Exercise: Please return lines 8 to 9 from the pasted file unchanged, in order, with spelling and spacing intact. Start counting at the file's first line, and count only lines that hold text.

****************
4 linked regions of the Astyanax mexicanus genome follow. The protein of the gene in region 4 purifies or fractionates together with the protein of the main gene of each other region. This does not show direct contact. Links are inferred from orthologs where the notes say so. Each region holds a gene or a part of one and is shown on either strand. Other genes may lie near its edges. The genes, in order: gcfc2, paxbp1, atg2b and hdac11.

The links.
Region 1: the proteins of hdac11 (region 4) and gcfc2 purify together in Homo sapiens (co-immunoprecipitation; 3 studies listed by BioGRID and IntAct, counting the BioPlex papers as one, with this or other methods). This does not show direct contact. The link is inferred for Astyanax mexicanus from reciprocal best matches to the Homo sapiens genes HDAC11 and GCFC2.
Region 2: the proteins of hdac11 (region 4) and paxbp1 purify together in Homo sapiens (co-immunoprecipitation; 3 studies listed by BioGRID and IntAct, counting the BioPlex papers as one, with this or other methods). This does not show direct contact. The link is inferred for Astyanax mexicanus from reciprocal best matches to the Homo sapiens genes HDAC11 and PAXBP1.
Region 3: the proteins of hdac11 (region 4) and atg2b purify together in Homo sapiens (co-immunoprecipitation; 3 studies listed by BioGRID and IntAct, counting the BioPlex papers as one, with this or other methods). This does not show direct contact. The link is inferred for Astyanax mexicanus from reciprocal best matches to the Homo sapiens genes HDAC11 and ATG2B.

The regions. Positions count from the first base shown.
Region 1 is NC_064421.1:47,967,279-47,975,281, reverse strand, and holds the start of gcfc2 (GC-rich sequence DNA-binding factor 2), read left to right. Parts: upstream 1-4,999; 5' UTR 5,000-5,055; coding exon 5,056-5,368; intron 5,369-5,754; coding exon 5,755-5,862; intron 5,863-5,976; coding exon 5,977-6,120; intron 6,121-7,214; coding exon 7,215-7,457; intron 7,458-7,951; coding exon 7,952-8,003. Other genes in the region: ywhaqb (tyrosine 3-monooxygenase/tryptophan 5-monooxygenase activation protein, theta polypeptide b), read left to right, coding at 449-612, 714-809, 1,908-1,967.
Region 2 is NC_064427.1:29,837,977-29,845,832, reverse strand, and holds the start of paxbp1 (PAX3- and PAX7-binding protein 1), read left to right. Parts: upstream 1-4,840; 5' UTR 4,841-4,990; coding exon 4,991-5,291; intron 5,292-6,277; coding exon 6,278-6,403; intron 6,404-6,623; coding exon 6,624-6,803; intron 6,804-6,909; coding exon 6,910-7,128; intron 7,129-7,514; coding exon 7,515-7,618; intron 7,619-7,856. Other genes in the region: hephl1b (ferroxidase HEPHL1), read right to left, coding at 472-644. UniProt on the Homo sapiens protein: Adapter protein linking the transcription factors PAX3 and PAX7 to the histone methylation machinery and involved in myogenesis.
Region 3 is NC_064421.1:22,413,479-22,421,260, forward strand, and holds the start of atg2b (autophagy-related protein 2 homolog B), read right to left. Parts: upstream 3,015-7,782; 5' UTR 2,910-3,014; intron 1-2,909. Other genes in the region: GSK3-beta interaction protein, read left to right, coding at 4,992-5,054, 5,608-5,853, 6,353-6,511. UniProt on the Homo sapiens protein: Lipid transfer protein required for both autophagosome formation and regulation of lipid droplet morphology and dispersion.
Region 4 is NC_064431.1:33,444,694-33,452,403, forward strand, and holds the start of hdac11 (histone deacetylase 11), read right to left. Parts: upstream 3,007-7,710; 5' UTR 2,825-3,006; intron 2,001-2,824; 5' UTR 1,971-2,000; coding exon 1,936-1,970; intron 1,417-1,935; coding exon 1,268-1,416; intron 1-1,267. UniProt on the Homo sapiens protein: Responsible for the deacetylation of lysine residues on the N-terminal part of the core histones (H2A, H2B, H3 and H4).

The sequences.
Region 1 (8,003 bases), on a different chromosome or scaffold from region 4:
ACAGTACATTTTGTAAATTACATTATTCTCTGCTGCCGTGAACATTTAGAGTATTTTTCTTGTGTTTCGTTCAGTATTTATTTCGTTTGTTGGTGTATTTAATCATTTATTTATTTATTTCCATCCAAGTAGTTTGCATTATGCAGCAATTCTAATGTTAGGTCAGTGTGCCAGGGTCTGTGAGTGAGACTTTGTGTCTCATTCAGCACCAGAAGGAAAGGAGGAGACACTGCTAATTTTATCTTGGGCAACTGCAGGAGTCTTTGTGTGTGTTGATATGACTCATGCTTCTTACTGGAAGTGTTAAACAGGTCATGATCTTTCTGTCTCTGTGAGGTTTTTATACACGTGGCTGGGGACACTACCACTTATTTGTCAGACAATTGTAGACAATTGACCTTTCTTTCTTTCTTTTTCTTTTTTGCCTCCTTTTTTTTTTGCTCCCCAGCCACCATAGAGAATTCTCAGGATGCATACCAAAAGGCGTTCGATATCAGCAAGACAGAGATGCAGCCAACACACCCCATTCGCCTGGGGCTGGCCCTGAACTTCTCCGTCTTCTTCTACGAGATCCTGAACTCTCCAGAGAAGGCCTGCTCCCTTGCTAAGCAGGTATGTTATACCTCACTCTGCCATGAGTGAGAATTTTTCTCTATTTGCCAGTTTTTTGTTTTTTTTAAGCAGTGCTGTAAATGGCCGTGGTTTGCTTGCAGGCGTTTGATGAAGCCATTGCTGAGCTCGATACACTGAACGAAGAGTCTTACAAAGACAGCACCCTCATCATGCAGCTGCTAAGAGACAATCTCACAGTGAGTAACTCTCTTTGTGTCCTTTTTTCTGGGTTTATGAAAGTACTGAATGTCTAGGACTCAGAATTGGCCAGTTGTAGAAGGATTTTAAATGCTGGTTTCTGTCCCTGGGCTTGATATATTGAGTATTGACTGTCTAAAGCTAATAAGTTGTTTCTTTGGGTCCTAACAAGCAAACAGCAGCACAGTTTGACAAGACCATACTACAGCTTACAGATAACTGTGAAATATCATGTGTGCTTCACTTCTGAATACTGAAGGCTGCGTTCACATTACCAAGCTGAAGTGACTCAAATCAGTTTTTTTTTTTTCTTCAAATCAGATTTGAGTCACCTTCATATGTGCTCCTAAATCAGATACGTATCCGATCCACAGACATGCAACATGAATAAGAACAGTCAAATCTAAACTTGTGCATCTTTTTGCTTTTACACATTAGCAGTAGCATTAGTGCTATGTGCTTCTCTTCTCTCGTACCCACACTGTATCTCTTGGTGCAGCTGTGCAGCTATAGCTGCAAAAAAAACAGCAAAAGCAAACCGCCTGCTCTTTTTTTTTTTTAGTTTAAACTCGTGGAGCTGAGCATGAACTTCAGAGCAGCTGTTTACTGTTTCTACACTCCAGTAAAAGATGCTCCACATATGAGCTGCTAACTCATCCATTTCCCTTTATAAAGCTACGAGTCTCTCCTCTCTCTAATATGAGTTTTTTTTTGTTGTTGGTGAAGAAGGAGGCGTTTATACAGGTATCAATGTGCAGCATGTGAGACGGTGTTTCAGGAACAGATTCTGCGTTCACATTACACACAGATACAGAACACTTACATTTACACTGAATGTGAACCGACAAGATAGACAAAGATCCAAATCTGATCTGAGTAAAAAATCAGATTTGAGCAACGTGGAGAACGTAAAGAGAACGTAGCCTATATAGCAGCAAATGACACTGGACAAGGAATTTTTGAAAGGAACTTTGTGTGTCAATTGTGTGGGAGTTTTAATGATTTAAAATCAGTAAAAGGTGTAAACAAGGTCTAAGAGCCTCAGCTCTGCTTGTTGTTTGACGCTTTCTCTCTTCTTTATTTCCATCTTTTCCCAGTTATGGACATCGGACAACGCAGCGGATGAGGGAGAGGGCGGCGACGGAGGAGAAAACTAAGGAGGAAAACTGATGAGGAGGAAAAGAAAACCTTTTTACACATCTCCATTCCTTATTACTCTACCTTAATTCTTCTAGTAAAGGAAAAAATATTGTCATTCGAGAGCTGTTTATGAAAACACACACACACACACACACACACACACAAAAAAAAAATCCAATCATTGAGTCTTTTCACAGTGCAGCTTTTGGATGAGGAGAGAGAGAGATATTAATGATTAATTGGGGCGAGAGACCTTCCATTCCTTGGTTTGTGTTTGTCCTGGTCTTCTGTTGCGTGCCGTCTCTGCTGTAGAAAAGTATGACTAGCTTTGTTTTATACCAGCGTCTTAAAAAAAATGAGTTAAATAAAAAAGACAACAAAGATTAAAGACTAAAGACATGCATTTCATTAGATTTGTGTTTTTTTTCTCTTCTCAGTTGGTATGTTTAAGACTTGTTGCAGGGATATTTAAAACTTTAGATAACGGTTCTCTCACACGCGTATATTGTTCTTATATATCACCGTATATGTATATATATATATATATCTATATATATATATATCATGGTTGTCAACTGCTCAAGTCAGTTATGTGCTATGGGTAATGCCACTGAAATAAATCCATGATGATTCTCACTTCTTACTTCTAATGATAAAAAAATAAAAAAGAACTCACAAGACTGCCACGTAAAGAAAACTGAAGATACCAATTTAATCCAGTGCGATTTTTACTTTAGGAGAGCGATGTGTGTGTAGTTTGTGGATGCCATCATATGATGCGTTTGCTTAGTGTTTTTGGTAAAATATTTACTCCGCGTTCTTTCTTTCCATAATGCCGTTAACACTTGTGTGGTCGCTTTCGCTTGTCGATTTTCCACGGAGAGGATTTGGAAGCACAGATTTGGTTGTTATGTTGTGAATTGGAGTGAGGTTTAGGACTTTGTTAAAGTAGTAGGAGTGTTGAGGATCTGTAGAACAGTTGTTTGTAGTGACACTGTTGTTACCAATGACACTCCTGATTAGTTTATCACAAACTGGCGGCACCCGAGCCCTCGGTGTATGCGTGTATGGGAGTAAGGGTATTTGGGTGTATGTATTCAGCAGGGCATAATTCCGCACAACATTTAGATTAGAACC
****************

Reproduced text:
Region 2 is NC_064427.1:29,837,977-29,845,832, reverse strand, and holds the start of paxbp1 (PAX3- and PAX7-binding protein 1), read left to right. Parts: upstream 1-4,840; 5' UTR 4,841-4,990; coding exon 4,991-5,291; intron 5,292-6,277; coding exon 6,278-6,403; intron 6,404-6,623; coding exon 6,624-6,803; intron 6,804-6,909; coding exon 6,910-7,128; intron 7,129-7,514; coding exon 7,515-7,618; intron 7,619-7,856. Other genes in the region: hephl1b (ferroxidase HEPHL1), read right to left, coding at 472-644. UniProt on the Homo sapiens protein: Adapter protein linking the transcription factors PAX3 and PAX7 to the histone methylation machinery and involved in myogenesis.
Region 3 is NC_064421.1:22,413,479-22,421,260, forward strand, and holds the start of atg2b (autophagy-related protein 2 homolog B), read right to left. Parts: upstream 3,015-7,782; 5' UTR 2,910-3,014; intron 1-2,909. Other genes in the region: GSK3-beta interaction protein, read left to right, coding at 4,992-5,054, 5,608-5,853, 6,353-6,511. UniProt on the Homo sapiens protein: Lipid transfer protein required for both autophagosome formation and regulation of lipid droplet morphology and dispersion.